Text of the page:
Segment Reporting and Decentralization

Segment Reporting and Decentralization



Segment Reporting and Decentralization

Chapter 12 (Garrison Text)                                                                                                        

Dr. M.S. Bazaz


Segment Reporting and Decentralization

  • Segments could be in forms of Geographic region, product, or line of business segments.
  • Segment reports can provide information for evaluating the profitability and performance of division, product line, sales territories, and other segments of a company.
  • Advantage of decentralization:
  • better focused on day-to-day problem solving and more concentrate on strategy.
  • make lower level manager a more experienced person.
  • increased job satisfaction and higher moral.
  • better decision making as having detailed information.
  • performance evaluation of a manager is making more cense where a manager has better control.
  • Disadvantage of decentralization:
  • may make unreasonable decision due to lack of fully understanding the “big picture”.
  • may be lack of coordination among autonomous managers.
  • lower-level managers may have objectives that are different from the objectives of the entire organization.
  • it may be more difficult to effectively spread innovative ideas.
  • Effective decentralization requires segmental reporting
  • By carefully examining trends and results in each segment, a manager is able to gain considerable insight into the company’s operations viewed from many different angles.
  • Forms of decentralization:
  • Cost Center – is a business segment whose manager has control over costs but not over revenue or investment funds, i.e. service departments such as: accounting, general administration, legal or personal.
  • Profit Center – a business segment whose manager has control over both cost and revenue, i.e. six flags amusement park in Dallas.
  • Investment Center – a business segment whose manager has control over cost, revenue and investment in operating assets.
  • Responsibility Center – is any part of an organization whose manager has control over cost, revenue, or investment funds.  Cost, profit and investment center are all responsibility center.
  • Sales and Contribution Margin (CM)
  • CM tells us what happens to profits as volume changes – holding a segment’s capacity and fixed costs constant.
  • CM is especially useful in decisions involving temporary uses of capacity such as special orders.
  • Traceable and Common Fixed Costs:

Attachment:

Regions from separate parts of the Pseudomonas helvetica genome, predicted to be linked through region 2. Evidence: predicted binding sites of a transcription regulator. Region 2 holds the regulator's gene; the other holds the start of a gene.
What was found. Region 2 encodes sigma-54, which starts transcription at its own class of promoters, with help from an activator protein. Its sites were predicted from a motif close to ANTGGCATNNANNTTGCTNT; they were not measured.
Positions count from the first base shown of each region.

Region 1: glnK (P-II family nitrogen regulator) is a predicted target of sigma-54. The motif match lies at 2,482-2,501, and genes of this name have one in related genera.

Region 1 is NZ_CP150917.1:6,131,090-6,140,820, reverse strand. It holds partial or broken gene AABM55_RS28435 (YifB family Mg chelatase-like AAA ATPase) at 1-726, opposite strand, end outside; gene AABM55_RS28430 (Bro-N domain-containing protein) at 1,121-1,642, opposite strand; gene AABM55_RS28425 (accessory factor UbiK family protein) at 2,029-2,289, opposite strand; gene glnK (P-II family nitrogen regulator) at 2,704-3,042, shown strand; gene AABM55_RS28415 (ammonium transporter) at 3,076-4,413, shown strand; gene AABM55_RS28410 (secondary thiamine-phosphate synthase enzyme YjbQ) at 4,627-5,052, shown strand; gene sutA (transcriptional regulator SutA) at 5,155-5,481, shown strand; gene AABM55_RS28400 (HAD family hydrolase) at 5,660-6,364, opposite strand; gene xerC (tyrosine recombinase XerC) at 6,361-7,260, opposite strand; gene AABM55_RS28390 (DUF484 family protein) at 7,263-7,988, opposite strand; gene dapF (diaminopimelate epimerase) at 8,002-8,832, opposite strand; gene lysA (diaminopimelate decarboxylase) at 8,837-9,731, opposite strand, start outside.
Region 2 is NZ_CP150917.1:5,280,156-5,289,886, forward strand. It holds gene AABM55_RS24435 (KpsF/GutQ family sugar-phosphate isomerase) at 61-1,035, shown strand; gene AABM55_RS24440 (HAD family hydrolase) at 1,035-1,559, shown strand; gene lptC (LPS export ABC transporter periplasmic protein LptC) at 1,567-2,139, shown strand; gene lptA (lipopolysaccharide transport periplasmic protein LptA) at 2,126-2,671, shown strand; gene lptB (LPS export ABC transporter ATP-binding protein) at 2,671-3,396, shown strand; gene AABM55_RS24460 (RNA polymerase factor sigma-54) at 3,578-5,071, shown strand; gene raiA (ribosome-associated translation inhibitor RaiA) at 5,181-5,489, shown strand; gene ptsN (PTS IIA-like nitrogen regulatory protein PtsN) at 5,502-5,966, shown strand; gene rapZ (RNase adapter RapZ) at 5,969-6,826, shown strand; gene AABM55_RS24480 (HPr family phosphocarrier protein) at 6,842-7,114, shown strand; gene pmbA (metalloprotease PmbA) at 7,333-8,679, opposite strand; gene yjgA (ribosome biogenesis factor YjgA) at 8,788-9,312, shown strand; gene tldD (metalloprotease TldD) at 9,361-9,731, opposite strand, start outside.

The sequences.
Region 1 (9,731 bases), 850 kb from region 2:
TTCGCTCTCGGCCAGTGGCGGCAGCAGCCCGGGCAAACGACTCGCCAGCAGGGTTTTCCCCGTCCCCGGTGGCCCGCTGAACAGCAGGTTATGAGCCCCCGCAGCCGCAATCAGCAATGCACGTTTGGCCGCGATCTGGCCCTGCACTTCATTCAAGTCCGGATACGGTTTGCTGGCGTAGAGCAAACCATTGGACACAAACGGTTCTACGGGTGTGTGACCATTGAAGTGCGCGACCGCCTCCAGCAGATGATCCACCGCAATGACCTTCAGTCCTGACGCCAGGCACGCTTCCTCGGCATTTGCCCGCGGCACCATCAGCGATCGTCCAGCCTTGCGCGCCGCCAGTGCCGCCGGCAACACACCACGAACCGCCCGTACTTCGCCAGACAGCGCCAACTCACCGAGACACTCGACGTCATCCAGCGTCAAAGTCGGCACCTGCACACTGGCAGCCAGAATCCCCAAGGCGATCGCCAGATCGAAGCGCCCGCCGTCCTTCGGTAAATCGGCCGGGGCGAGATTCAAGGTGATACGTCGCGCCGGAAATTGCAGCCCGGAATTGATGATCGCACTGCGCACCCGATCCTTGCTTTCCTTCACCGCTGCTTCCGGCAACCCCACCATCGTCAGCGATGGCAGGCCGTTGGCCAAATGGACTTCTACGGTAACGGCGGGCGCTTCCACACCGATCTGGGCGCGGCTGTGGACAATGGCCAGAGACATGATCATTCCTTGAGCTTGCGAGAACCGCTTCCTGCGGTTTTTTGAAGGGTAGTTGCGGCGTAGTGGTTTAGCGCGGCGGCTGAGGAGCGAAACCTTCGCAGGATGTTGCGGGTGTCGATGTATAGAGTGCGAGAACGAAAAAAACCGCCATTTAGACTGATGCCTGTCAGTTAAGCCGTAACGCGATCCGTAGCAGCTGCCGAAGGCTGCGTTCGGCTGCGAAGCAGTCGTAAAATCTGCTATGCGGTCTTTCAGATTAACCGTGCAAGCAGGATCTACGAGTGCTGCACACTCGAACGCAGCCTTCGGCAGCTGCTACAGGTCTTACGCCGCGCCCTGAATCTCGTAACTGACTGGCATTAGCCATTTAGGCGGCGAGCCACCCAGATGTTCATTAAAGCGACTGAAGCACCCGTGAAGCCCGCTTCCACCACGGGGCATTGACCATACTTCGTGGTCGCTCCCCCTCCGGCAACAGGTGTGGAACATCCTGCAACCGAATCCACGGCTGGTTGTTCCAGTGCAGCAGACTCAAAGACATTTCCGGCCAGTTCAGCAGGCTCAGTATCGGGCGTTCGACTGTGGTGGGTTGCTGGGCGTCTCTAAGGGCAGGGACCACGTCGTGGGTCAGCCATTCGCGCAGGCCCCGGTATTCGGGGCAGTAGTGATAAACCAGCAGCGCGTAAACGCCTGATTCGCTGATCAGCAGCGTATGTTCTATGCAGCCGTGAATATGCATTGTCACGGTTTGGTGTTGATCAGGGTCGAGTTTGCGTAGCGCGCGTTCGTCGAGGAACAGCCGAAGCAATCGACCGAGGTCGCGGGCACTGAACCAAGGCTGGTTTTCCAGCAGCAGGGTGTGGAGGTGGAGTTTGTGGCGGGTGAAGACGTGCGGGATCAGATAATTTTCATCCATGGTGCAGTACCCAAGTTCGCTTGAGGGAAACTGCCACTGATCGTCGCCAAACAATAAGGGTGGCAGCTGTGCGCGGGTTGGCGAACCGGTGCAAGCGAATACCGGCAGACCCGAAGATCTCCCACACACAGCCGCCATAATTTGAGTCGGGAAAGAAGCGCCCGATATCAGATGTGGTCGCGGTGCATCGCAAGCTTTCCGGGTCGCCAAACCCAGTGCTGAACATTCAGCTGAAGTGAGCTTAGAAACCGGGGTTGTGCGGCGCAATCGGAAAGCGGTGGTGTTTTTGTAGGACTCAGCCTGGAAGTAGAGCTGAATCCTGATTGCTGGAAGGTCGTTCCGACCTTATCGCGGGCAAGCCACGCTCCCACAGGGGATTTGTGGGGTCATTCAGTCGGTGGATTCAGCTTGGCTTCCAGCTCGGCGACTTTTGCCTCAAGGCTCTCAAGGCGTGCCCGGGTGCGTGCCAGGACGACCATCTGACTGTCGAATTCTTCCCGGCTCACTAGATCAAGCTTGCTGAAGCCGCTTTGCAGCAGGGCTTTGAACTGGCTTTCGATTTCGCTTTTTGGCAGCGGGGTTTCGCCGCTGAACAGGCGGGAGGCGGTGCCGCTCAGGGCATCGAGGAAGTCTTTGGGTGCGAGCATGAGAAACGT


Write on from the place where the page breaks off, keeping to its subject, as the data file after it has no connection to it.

• Traceable fixed cost – is a fixed cost that is incurred because of the existence of the segment.  If the segment were eliminated, the fixed cost would disappear. i.e., salary of a segment manager.
  • Common fixed cost – is a fixed cost that supports the operations of more than one segment but is not traceable in whole or in part to any one segment. If a segment were entirely eliminated, there would be no change in a true common fixed cost. i.e. salary of a firm’s CEO.
  • A fixed traceable cost of a segment may be a common cost of another segment. I.E., a division manager salary is a common cost of the division’s product lines.
  • segment margin – is obtained by deducting the traceable fixed costs of a segment from the segment’s contribution margin.  It represents the margin available after a segment has covered all of its own costs.  It is the best gauge of the long-run profitability of a segment, since it includes only those costs that are caused by the segment.
  • To be relevant, all traceable costs must be assigned properly to a segment. 
  • Three possibilities that hinder proper cost assignment:
  • Omission of some costs in the assignment process.
  • omission of some “upstream” costs such as R&D or product design costs.
  • omission of some “downstream” costs such as marketing, distribution, and customer service.
  • the use of inappropriate methods for cost allocation.
  • When companies fail to trace costs directly to segments in those situations where it is feasible to do so.
  • When companies use inappropriate bases to allocate costs. Lack of causality.
  • assignment to segments of costs that are really common costs.
  • Measuring Managerial Performance
  • Return on Investment (ROI) -- = Net Operating Income (NOI)/ Average Operating Assets (AOA).

       = EBIT / Avg. Operating Assets